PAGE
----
RogerBW's Blog

Devil's Cub, Georgette Heyer 04 May 2021

1932 romance. The reprobate Marquis of Vidal, having casually fought a duel over dice, must flee to France. He plans to take his latest would-be conquest with him, but that lady's sister has other ideas.

Some of this works very well. Mary Challoner is a heroine with gumption; she sees that her sister Sophia's plans to force Vidal into marriage are doomed, and sets up a scheme by which she will not only prevent her sister's immediate ruin but put him off her in the long term, by presenting her substitution of herself on the flight as a joke cooked up by the two of them. But she had assumed they were going to the country somewhere, not crossing the Channel, and Vidal has a temper.

But Vidal is indeed something of a spoiled brat, and this makes Mary's falling for him harder to understand. (Indeed, she's presented as having done so even before this scheme, though she knows it's hopeless.) Vidal does at once realise that having fatally compromised Mary simply by being in her company, and she being a lady of the quality and indeed a grandchild of a friend of his father's (which the sister had not got round to mentioning), he must offer her marriage… but Mary, being in love with him, doesn't want to have trapped him into that marriage.

It does all work out, and it's a neat solution to the usual romance writer's problem of finding ways to stretch "boy meets girl" to novel length. I don't find entirely encouraging Mary's conviction that she could "manage" Vidal; it's a bit too reminiscent of the Disney-corrupted version of Beauty and the Beast, the rake reformed by the love of a good woman. (Hint: this rarely works.) I like to be able to believe in the happy-ever-after, and they'll both have to change quite a bit to make that work. And there's a bit too much manhandling for my taste.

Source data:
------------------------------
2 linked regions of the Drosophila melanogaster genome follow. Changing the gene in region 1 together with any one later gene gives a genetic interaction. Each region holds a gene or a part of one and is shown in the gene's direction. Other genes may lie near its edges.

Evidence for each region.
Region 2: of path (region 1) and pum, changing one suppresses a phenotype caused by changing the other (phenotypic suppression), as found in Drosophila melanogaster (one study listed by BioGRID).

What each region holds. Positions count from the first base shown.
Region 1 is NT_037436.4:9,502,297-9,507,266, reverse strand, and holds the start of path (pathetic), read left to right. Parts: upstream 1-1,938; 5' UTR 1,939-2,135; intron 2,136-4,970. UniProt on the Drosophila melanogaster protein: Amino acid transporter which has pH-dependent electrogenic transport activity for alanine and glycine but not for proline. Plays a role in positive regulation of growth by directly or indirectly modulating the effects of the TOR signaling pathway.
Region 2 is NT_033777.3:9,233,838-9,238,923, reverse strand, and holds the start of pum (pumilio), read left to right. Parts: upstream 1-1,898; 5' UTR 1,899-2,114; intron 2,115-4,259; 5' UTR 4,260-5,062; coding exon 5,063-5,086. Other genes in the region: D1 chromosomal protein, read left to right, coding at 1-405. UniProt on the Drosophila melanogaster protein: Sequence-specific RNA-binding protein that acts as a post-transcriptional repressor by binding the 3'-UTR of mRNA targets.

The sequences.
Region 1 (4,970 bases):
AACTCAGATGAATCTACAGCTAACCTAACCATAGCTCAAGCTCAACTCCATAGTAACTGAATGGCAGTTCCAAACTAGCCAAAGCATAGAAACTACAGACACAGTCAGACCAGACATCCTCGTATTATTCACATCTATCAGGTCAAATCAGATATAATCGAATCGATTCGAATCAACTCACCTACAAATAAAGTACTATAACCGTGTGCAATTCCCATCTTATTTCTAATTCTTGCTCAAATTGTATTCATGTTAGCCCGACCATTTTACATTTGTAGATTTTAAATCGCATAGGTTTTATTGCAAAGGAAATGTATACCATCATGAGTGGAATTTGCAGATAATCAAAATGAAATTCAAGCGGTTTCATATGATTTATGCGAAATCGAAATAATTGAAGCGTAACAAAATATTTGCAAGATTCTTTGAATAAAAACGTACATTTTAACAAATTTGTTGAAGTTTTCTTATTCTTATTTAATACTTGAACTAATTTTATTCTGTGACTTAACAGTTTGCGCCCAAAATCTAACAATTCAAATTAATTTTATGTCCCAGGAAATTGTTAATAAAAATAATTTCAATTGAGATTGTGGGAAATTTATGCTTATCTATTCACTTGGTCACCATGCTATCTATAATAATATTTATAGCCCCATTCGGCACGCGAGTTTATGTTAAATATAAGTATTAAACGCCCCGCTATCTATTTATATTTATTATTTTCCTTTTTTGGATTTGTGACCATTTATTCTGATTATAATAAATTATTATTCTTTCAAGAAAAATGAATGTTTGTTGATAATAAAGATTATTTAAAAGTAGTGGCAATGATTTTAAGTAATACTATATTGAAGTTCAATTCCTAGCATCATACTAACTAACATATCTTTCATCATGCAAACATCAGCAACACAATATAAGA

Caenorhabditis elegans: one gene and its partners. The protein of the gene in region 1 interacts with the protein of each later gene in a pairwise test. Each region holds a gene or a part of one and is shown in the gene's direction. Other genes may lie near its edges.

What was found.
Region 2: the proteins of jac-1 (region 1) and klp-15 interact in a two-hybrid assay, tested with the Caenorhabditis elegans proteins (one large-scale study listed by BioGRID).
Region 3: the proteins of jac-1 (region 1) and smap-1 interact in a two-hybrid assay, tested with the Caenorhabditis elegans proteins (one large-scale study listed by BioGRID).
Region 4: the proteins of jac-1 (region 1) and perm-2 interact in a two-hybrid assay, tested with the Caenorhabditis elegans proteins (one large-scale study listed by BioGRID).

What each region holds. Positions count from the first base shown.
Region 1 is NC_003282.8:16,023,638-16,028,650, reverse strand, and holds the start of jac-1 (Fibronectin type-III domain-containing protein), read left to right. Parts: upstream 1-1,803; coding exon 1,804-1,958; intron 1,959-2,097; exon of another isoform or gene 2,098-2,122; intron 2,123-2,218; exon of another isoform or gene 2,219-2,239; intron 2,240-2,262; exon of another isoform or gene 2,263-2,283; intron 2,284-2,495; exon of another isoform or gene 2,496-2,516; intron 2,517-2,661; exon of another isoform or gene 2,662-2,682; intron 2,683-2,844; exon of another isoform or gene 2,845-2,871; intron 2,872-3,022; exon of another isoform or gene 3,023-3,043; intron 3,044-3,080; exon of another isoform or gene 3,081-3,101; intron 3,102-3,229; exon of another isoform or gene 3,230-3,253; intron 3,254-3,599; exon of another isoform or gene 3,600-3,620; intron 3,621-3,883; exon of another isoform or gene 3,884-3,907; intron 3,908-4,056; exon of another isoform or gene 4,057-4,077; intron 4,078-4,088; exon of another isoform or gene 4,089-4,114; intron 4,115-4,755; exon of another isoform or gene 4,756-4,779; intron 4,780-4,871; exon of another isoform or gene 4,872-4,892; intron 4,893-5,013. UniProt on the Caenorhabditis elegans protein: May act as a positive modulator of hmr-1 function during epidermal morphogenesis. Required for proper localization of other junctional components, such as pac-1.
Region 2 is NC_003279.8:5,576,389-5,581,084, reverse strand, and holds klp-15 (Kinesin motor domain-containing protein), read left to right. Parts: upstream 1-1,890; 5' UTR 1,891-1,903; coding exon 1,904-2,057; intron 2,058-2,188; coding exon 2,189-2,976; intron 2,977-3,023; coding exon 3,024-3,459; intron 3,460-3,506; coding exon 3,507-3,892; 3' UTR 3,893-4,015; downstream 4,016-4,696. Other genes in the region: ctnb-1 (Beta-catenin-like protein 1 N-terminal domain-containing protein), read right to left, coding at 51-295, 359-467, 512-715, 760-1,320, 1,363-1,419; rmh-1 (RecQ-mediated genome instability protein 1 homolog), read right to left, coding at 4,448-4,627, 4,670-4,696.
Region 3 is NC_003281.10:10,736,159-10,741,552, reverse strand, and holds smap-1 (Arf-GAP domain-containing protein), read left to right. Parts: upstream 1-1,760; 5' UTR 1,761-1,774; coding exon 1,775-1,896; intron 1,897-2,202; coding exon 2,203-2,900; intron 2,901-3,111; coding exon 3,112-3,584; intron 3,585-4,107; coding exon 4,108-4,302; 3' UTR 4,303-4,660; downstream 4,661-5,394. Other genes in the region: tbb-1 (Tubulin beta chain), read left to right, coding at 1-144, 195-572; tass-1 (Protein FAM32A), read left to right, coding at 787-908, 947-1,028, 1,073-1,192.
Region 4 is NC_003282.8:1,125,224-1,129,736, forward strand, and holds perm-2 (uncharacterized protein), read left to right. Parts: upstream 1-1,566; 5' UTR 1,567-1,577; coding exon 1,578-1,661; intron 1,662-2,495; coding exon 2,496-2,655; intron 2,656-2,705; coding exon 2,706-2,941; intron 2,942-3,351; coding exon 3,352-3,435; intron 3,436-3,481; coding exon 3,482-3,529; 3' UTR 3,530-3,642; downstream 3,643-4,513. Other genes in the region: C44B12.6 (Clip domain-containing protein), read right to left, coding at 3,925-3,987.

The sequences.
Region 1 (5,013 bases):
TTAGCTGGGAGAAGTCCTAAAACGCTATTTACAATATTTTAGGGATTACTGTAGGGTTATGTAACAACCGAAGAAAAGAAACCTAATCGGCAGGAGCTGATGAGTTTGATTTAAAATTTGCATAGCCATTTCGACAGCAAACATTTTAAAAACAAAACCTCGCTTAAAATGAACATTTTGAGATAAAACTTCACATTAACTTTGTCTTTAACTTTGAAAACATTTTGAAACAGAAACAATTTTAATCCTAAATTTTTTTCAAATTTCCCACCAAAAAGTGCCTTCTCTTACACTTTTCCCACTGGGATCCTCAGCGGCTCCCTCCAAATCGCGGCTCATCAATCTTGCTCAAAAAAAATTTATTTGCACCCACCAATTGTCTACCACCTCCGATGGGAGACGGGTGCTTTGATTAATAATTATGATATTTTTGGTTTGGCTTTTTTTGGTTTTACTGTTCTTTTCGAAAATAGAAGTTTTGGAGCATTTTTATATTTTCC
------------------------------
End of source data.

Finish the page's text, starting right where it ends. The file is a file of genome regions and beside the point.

All that said, while the abduction and romance stand shakily on their own, what they're really here for is to supply the scaffolding for the comedy that's clearly dearer to Heyer's heart. Vidal and Mary are the supposed protagonists, but the book is entirely stolen by the older generation; Vidal's parents are Avon and Léonie from These Old Shades, Avon's reprobate brother Rupert also comes along, and they take over matters while getting these dratted children what they would know they wanted if they only took a moment to think about it. (A secondary romantic lead and complication begins well, but becomes sadly squashed as he has to fit into a series of confining roles and ends with very little personality remaining.) That classic of the stage, the room in the middle of nowhere that everyone conveniently turns up in for the dénouement, is used here twice.

Not brilliant, not quite yet into the top flight of Heyer, but well worth the occasional re-read.

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